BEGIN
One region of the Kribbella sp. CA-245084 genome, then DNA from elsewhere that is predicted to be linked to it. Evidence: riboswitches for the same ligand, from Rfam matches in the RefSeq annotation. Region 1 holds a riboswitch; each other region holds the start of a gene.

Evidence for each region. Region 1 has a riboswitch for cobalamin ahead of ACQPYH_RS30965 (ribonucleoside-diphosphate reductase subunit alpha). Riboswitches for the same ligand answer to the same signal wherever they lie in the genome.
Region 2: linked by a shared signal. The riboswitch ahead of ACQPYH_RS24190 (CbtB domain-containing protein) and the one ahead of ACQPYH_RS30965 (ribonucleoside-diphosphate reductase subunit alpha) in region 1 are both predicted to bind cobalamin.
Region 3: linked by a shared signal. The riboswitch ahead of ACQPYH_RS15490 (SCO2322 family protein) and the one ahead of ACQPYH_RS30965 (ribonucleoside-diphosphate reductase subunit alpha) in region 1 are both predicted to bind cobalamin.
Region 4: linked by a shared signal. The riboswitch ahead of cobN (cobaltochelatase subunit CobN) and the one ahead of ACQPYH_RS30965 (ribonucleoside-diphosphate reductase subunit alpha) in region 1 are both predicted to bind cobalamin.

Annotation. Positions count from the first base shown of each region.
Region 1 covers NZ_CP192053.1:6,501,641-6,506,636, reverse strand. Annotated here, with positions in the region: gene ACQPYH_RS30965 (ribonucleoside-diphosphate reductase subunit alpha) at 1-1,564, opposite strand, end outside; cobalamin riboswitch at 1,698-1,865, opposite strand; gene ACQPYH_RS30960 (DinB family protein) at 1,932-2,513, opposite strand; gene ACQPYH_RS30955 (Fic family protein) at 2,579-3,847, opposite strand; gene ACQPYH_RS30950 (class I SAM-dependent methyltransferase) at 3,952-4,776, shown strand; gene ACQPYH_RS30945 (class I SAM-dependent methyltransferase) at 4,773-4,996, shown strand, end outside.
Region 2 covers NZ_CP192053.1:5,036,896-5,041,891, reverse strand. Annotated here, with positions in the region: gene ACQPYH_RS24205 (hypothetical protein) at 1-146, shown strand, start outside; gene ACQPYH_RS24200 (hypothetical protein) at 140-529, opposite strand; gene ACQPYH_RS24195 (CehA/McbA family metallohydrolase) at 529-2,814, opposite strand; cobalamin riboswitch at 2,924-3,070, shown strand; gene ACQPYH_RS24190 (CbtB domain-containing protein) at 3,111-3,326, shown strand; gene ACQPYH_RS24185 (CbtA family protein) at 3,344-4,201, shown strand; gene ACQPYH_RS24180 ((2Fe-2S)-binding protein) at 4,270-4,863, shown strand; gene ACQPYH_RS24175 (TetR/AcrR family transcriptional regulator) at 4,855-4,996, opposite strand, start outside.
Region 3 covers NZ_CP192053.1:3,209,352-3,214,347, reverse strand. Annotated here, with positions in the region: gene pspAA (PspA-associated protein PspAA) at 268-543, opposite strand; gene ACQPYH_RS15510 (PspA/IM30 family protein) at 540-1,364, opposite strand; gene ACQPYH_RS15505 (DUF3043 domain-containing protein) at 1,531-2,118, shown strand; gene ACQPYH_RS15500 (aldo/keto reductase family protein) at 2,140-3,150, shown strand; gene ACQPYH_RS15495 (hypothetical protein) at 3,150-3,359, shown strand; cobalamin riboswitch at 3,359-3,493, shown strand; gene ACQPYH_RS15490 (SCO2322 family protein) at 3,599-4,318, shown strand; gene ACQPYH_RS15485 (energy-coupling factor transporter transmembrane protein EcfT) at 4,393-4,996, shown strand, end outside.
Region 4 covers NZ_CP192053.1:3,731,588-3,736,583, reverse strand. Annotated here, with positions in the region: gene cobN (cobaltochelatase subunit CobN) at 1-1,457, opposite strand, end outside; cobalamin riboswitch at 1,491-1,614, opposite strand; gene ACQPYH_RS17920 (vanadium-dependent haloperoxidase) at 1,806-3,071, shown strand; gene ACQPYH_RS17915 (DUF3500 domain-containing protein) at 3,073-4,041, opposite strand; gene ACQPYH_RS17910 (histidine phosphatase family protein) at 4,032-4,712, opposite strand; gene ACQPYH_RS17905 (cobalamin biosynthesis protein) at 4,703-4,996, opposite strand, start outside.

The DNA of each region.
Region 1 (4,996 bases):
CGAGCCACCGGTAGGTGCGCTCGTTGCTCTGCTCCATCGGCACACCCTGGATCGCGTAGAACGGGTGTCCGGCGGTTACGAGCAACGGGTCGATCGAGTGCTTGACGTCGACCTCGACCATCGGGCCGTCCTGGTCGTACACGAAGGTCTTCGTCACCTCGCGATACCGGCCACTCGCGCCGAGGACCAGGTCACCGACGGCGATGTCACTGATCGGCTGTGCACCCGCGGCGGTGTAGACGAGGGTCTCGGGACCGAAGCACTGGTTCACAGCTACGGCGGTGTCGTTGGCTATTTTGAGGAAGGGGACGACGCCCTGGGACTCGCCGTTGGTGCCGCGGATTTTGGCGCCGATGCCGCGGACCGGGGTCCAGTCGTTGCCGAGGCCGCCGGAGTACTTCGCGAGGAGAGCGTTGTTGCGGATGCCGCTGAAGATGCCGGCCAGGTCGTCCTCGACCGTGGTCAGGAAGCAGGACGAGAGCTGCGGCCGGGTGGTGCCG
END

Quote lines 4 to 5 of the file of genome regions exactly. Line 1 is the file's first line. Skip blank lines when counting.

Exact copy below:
Region 3: linked by a shared signal. The riboswitch ahead of ACQPYH_RS15490 (SCO2322 family protein) and the one ahead of ACQPYH_RS30965 (ribonucleoside-diphosphate reductase subunit alpha) in region 1 are both predicted to bind cobalamin.
Region 4: linked by a shared signal. The riboswitch ahead of cobN (cobaltochelatase subunit CobN) and the one ahead of ACQPYH_RS30965 (ribonucleoside-diphosphate reductase subunit alpha) in region 1 are both predicted to bind cobalamin.